The only linear wall-warts I've got won't supply enough current!
     
  16. throbscottle

    throbscottle Well-Known Member

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    This works in LTSpice. I have to wait for new GPS module to test it for real.
     

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  17. dr pepper

    dr pepper Well-Known Member Most Helpful Member

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    Looks Ok.
    However I seem to remember theres something goofy with the enable i/p on the 4046, certain manufacturers version that is, Pc2 doesnt go high impedance when the chip is disabled on some devices.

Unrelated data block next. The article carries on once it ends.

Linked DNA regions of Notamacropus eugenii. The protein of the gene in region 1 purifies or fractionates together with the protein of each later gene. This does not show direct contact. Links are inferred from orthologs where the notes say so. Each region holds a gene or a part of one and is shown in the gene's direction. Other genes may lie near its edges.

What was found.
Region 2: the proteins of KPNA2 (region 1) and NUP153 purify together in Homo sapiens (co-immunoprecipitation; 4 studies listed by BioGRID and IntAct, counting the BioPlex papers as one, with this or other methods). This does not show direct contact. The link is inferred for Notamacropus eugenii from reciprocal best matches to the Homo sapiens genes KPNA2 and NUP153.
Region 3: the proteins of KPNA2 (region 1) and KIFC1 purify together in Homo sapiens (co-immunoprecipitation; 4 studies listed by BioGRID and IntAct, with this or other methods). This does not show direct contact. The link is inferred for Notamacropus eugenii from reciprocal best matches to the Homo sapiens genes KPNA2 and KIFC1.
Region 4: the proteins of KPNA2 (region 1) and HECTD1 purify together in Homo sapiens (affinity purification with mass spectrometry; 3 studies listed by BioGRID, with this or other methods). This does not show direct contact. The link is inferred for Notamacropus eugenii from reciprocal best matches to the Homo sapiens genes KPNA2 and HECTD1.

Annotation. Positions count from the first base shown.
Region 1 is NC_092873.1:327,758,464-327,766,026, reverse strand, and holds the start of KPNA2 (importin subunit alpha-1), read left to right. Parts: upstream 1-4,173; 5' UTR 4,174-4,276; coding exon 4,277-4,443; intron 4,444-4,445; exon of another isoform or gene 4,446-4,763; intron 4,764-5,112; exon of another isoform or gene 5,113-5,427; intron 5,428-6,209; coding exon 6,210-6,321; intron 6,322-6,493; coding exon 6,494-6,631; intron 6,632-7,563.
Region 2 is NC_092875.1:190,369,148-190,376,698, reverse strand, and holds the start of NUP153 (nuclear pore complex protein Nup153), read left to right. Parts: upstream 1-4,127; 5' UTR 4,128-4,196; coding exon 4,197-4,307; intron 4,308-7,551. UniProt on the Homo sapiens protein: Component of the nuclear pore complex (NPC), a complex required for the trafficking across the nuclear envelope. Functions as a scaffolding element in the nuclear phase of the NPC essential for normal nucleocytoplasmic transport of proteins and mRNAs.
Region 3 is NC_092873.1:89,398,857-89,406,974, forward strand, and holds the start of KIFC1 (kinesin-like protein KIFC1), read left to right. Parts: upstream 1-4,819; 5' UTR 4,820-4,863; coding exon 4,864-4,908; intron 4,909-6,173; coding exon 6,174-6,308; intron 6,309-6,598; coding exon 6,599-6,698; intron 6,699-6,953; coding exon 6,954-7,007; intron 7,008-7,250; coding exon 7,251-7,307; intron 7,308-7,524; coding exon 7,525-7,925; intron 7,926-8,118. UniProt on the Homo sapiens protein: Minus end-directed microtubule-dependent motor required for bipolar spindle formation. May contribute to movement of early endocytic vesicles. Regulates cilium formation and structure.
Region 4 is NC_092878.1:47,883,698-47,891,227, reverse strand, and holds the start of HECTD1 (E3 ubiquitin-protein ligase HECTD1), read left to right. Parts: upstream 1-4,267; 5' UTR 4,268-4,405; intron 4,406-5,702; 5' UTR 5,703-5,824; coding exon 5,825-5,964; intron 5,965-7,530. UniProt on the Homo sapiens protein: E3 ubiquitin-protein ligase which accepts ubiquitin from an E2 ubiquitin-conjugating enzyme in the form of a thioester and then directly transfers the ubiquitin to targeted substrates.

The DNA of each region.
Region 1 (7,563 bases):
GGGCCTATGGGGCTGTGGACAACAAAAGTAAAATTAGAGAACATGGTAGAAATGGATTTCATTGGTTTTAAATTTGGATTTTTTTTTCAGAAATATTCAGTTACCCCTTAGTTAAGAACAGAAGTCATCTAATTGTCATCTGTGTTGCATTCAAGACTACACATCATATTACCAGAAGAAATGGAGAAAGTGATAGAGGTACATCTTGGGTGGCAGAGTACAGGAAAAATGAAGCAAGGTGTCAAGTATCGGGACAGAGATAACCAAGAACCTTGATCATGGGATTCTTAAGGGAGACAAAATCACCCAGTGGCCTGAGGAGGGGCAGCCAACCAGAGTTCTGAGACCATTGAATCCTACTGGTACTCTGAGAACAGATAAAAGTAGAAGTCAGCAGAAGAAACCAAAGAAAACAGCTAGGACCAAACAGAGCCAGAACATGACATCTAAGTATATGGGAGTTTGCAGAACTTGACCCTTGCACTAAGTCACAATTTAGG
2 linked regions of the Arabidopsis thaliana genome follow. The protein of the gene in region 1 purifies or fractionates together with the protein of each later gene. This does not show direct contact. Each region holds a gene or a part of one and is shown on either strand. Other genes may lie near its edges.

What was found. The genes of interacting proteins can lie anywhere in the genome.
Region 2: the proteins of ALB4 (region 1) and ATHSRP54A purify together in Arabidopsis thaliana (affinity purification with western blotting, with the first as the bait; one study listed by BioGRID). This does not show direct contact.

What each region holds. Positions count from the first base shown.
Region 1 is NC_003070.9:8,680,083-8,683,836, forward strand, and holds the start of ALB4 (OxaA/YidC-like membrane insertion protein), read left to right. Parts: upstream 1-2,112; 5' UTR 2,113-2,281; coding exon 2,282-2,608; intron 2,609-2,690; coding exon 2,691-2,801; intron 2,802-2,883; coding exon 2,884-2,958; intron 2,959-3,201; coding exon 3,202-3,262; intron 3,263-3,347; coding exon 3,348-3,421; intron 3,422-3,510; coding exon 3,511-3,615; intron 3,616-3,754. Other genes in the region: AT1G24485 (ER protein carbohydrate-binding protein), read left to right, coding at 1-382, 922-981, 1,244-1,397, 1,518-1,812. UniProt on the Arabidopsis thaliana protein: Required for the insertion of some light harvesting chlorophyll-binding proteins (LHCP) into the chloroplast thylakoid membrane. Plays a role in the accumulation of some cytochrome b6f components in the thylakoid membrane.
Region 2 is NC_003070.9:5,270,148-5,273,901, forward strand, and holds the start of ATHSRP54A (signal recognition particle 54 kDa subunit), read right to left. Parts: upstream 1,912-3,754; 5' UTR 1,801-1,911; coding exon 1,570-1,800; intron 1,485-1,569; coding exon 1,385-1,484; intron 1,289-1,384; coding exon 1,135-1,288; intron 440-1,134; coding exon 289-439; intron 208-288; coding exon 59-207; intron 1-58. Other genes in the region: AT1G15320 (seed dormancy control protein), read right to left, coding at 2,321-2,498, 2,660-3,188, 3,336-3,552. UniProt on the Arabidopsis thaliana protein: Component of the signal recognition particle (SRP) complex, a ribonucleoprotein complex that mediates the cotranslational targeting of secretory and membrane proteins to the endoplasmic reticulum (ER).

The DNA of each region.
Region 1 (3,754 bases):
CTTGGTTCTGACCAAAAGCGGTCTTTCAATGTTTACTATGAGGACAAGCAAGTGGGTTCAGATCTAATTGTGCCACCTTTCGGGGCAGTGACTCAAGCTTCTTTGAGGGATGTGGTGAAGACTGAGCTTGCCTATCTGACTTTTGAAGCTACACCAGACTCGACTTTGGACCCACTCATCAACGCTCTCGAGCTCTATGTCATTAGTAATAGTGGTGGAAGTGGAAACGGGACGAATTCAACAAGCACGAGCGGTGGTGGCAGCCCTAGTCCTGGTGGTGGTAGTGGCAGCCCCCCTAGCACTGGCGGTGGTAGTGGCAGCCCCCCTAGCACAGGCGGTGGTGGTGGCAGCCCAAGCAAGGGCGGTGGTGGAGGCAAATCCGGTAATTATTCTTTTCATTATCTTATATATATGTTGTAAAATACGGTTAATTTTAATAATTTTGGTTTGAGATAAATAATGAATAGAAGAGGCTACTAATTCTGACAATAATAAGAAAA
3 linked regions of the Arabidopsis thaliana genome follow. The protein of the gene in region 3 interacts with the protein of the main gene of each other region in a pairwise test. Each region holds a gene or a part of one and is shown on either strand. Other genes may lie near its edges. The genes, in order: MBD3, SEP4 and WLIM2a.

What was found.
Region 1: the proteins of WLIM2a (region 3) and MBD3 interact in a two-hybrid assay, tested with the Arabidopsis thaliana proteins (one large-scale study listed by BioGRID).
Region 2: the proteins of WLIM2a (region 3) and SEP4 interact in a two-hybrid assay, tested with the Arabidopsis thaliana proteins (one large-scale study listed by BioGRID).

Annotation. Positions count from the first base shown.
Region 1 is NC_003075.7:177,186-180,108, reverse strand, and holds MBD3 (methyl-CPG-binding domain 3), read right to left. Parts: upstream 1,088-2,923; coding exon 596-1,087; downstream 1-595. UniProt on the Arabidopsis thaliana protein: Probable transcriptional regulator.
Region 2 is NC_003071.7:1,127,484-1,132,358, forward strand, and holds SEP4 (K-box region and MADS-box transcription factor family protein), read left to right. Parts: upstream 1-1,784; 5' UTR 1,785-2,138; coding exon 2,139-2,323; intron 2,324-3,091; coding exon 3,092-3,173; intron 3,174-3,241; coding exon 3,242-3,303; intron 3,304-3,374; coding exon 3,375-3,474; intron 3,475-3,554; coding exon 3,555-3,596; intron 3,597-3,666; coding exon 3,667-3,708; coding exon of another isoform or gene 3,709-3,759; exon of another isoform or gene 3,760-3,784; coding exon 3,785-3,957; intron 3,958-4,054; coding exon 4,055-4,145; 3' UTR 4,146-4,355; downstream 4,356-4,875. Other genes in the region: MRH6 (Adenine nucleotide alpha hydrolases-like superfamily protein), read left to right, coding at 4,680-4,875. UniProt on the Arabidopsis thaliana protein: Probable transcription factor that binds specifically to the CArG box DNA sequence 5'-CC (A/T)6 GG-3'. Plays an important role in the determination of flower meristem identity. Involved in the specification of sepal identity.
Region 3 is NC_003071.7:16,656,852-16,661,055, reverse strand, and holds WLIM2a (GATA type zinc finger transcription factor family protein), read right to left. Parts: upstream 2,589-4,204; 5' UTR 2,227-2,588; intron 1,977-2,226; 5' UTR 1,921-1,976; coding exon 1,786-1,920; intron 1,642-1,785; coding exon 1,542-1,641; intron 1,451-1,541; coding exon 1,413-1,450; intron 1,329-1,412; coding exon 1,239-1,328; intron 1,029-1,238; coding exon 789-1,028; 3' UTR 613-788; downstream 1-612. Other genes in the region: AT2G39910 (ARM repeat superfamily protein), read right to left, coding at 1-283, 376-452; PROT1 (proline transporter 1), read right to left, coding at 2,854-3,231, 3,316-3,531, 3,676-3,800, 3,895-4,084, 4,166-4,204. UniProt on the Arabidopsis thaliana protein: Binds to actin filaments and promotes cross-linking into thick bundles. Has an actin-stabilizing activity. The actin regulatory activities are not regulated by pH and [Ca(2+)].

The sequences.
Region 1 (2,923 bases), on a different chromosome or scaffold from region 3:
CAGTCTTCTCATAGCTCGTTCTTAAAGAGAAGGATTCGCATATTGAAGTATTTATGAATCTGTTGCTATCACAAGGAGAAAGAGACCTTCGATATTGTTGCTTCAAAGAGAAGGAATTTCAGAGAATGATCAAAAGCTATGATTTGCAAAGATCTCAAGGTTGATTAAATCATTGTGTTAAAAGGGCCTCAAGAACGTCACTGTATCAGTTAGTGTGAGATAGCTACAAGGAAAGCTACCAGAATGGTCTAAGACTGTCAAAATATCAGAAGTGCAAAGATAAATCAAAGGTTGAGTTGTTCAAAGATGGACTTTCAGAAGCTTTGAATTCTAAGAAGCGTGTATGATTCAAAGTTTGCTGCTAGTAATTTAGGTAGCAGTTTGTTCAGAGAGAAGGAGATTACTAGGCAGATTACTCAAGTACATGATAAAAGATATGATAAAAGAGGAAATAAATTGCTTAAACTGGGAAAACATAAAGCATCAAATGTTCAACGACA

You'll have to play with it & see, preferably before you etch a board.
    I have some 6a 12v wall warts, Ok probably not warts they are inline, mains cable in Dc cable out, oddly enough one is called a 'power brick'.
     
  18. throbscottle

    throbscottle Well-Known Member

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    Oh ok, thanks for the heads up on that! Is that just the original or are the 74 versions affected as well? I'll have a play anyway. It may be a significant stumbling block because I'm publishing the project as an Instructable, I wouldn't want other people to end up with something that has a hard-to-spot fault. I suppose I could switch the OCXO output to both inputs to achieve the effect or pull them both one way or the other.
    Power bricks. I thought it was only me that said that (or just "brick")